Anyway, most people know about Melanoma as a skin cancer. Spend too much time in the sun, get a weird mole, have it removed, maybe a little chemo, easy to cure, right? Not so fast! Only “easy” to cure if it’s still a surface skin lesion that’s caught pretty early. Once malignant Melanoma has metasticized elsewhere inside the body, chances of long-term survival drop rapidly. Malignant, metastatic melanoma is one of the hardest cancers to cure. It rates right up there with Pancreatic cancer. There’s so much more to know and the general public is woefully under-informed about this type of cancer. All due respect intended to breast cancer, but I wish there were more of a profile for “our” cancer club too. Thanks again for putting more information out there.

    By the way, did you know the ribbon color for melanoma is black?!!? What a kick in the butt! You might as well give me a cancer ribbon that says, “Girl you are sooo screwed!”. There are eighty-million colors out there! Can’t the American Cancer Society pick a ribbon color for Melanoma that doesn’t say funeral? Maybe something in a nice Spring green to at least give us some hope? I’ll get off my soapbox now…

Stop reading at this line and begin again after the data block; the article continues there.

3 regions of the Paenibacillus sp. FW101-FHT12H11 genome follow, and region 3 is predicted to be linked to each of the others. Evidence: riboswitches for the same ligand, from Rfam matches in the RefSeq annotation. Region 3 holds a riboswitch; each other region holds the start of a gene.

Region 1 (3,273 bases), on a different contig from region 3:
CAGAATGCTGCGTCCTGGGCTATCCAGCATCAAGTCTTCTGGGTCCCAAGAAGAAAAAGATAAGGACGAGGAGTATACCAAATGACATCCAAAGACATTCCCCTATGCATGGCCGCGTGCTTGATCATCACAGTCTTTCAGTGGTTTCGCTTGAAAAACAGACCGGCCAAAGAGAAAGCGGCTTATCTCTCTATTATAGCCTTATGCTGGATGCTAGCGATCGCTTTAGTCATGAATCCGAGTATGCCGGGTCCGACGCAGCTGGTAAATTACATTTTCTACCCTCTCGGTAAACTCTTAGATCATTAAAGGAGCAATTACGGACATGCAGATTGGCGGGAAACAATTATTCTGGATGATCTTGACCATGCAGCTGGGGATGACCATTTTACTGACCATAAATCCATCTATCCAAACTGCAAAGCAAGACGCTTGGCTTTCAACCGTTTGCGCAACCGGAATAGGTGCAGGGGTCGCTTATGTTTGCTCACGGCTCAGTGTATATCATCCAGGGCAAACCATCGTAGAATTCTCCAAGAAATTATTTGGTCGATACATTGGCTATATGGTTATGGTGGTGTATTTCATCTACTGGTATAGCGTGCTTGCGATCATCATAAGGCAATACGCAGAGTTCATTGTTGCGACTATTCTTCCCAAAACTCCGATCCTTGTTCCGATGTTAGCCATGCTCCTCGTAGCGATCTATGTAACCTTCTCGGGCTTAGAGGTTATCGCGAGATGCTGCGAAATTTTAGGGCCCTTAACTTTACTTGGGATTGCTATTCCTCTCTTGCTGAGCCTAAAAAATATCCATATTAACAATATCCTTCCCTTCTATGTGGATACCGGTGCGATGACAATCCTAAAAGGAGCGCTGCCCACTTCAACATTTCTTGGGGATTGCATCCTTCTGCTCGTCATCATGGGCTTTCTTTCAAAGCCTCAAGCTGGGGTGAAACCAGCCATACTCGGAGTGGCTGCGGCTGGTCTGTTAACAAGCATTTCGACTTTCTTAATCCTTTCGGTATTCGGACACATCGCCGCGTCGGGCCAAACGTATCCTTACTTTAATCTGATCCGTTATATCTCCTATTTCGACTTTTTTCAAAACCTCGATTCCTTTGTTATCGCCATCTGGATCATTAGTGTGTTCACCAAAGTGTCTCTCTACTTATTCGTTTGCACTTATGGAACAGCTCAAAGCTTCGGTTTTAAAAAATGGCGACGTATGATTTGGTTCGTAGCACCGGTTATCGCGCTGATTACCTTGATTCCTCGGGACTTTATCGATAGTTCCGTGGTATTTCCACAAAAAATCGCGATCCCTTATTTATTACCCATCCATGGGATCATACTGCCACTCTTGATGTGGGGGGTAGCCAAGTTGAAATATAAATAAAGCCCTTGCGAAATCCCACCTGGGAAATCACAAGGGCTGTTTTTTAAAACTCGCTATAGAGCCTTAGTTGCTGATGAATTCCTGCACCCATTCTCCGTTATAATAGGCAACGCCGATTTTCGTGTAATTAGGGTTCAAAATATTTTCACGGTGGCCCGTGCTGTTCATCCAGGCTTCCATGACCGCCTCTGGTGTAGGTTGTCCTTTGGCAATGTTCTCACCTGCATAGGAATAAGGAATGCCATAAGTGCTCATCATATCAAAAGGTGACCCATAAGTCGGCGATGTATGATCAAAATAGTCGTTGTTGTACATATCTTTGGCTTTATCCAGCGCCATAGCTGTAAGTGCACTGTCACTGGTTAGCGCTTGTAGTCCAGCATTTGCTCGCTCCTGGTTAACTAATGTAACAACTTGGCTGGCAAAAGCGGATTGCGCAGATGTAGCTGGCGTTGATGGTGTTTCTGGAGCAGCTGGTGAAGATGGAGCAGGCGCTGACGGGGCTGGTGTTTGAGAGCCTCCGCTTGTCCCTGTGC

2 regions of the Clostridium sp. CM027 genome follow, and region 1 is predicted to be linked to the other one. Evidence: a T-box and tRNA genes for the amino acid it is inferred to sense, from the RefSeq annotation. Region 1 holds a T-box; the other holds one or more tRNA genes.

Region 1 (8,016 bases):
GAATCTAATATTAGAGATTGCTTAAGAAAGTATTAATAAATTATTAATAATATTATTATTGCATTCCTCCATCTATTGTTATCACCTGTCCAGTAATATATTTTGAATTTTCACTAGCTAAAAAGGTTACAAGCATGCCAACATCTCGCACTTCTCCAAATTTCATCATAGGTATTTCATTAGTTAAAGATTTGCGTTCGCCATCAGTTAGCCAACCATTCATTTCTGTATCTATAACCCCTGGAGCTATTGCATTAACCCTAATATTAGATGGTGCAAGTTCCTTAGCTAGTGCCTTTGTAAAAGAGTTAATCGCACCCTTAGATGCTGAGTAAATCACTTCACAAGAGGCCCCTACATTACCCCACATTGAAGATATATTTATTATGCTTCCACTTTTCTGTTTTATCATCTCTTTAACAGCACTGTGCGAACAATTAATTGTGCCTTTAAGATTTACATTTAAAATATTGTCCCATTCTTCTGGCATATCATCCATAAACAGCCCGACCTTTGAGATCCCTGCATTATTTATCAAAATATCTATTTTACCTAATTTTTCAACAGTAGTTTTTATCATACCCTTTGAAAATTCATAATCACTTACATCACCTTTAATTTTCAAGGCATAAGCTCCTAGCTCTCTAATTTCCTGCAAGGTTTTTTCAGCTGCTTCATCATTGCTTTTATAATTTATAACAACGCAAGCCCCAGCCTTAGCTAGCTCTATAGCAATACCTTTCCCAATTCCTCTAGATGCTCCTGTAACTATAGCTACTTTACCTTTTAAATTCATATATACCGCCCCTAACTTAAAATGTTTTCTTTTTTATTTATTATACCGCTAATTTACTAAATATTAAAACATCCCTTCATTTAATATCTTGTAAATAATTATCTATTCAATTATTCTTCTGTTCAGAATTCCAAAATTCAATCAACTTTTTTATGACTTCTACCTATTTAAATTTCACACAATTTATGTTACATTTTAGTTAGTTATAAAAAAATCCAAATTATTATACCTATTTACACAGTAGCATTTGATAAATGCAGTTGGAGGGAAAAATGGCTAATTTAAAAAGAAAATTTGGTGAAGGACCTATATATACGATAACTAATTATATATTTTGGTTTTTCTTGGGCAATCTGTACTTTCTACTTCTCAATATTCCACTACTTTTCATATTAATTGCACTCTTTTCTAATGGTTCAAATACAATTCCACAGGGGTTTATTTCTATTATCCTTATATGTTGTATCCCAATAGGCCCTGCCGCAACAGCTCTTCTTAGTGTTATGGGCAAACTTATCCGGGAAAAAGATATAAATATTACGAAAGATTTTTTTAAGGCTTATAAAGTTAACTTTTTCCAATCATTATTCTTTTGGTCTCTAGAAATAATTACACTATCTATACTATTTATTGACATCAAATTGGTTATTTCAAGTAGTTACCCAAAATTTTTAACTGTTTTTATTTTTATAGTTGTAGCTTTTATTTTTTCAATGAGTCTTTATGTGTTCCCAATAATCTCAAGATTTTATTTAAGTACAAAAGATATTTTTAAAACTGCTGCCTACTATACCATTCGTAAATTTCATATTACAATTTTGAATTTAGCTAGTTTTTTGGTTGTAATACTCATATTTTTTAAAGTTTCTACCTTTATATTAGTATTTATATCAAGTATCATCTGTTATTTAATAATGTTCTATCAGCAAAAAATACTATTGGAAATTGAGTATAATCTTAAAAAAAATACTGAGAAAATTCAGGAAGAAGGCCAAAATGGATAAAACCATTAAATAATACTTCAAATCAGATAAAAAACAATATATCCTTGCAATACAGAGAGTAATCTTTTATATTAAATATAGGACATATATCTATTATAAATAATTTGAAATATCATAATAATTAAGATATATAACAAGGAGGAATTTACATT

Traci Wagner (Rich Faber’s wife)


    Thanks for the very educational column on this rare cancer. One question you might be uniquely qualified to answer as both a baseball blogger and a survivor of this cancer – Can Jason Johnson really hope to pitch professionally again? I would think the lack of vision in one eye, and the corresponding lack of depth perception, would make pitching, and especially fielding balls lined back up the middle, extremely dangerous. And given that there have been pitchers, like Bryce Florie, who have been hit in one eye by line drives, I’m not sure I’d want to risk one good eye by letting go of pitches 60 feet from a major league hitter. I would think that doctors and many coaches would strongly advised against him pitching again.